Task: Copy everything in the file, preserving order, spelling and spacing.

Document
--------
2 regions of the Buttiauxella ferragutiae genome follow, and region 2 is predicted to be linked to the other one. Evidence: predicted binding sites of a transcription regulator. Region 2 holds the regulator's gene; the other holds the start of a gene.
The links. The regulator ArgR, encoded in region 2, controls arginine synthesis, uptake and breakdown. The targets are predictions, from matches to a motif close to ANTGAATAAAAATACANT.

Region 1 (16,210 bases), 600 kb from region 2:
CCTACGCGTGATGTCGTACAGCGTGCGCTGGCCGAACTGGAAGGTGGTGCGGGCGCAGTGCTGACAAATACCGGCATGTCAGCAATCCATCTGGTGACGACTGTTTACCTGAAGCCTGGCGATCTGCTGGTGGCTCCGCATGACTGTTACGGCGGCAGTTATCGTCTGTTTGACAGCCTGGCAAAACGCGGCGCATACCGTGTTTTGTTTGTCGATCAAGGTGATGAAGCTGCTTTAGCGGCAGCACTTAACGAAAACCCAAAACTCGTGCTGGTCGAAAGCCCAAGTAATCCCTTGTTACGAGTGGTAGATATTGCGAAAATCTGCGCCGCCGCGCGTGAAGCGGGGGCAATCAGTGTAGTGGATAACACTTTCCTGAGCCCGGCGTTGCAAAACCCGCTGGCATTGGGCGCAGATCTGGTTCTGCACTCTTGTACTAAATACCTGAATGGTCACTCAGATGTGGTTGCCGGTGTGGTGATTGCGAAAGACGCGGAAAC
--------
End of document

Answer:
2 regions of the Buttiauxella ferragutiae genome follow, and region 2 is predicted to be linked to the other one. Evidence: predicted binding sites of a transcription regulator. Region 2 holds the regulator's gene; the other holds the start of a gene.
The links. The regulator ArgR, encoded in region 2, controls arginine synthesis, uptake and breakdown. The targets are predictions, from matches to a motif close to ANTGAATAAAAATACANT.

Region 1 (16,210 bases), 600 kb from region 2:
CCTACGCGTGATGTCGTACAGCGTGCGCTGGCCGAACTGGAAGGTGGTGCGGGCGCAGTGCTGACAAATACCGGCATGTCAGCAATCCATCTGGTGACGACTGTTTACCTGAAGCCTGGCGATCTGCTGGTGGCTCCGCATGACTGTTACGGCGGCAGTTATCGTCTGTTTGACAGCCTGGCAAAACGCGGCGCATACCGTGTTTTGTTTGTCGATCAAGGTGATGAAGCTGCTTTAGCGGCAGCACTTAACGAAAACCCAAAACTCGTGCTGGTCGAAAGCCCAAGTAATCCCTTGTTACGAGTGGTAGATATTGCGAAAATCTGCGCCGCCGCGCGTGAAGCGGGGGCAATCAGTGTAGTGGATAACACTTTCCTGAGCCCGGCGTTGCAAAACCCGCTGGCATTGGGCGCAGATCTGGTTCTGCACTCTTGTACTAAATACCTGAATGGTCACTCAGATGTGGTTGCCGGTGTGGTGATTGCGAAAGACGCGGAAAC